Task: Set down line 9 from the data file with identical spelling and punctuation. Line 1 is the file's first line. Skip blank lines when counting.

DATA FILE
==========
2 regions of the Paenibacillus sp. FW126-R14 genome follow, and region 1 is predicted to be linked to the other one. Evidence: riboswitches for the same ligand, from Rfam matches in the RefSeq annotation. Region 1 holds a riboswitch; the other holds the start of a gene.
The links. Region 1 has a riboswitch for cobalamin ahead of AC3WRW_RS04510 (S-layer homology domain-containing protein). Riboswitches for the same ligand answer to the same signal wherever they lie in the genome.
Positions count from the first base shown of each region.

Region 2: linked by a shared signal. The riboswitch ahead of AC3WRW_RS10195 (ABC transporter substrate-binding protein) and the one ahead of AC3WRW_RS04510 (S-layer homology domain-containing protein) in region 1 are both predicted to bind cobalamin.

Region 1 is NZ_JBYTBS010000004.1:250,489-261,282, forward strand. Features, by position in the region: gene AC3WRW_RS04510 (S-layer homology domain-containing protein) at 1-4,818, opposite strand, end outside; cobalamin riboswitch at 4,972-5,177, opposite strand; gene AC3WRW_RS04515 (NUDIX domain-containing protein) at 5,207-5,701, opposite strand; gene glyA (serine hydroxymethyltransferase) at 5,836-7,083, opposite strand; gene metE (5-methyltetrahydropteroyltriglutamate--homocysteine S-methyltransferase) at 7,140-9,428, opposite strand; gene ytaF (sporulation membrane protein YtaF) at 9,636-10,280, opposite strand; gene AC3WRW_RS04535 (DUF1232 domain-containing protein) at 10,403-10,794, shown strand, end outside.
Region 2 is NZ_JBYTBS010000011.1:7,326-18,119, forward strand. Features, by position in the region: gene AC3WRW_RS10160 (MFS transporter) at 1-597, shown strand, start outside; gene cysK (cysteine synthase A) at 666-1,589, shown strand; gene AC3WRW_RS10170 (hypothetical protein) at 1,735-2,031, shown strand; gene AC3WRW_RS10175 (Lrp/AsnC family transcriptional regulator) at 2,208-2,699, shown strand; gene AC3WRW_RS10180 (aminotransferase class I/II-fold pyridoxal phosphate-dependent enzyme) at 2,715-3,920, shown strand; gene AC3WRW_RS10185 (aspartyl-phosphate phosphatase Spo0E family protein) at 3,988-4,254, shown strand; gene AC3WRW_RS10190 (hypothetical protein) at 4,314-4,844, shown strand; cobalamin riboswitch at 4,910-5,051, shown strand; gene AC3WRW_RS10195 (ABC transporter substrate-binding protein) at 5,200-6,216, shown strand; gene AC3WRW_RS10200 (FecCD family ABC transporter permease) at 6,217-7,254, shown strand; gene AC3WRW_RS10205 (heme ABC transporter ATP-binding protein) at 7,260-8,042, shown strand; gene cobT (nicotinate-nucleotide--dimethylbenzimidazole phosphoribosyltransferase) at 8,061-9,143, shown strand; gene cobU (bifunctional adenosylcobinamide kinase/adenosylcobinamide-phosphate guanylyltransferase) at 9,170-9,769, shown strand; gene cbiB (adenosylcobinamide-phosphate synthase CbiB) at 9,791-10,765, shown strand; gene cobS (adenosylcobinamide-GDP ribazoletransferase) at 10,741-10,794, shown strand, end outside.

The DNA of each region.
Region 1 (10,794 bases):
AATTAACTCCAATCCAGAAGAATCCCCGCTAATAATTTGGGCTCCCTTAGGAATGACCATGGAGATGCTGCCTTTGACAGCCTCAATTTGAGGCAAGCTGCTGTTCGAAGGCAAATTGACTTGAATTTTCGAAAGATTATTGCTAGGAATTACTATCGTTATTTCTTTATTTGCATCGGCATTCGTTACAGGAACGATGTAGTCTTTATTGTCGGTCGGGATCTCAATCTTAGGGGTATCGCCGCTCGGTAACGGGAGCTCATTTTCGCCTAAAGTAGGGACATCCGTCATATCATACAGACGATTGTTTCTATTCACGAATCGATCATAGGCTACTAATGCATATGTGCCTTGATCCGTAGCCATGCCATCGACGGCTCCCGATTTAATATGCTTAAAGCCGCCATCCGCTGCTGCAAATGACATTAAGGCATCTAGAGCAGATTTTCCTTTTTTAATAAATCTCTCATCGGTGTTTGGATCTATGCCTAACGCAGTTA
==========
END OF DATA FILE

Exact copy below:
AATTAACTCCAATCCAGAAGAATCCCCGCTAATAATTTGGGCTCCCTTAGGAATGACCATGGAGATGCTGCCTTTGACAGCCTCAATTTGAGGCAAGCTGCTGTTCGAAGGCAAATTGACTTGAATTTTCGAAAGATTATTGCTAGGAATTACTATCGTTATTTCTTTATTTGCATCGGCATTCGTTACAGGAACGATGTAGTCTTTATTGTCGGTCGGGATCTCAATCTTAGGGGTATCGCCGCTCGGTAACGGGAGCTCATTTTCGCCTAAAGTAGGGACATCCGTCATATCATACAGACGATTGTTTCTATTCACGAATCGATCATAGGCTACTAATGCATATGTGCCTTGATCCGTAGCCATGCCATCGACGGCTCCCGATTTAATATGCTTAAAGCCGCCATCCGCTGCTGCAAATGACATTAAGGCATCTAGAGCAGATTTTCCTTTTTTAATAAATCTCTCATCGGTGTTTGGATCTATGCCTAACGCAGTTA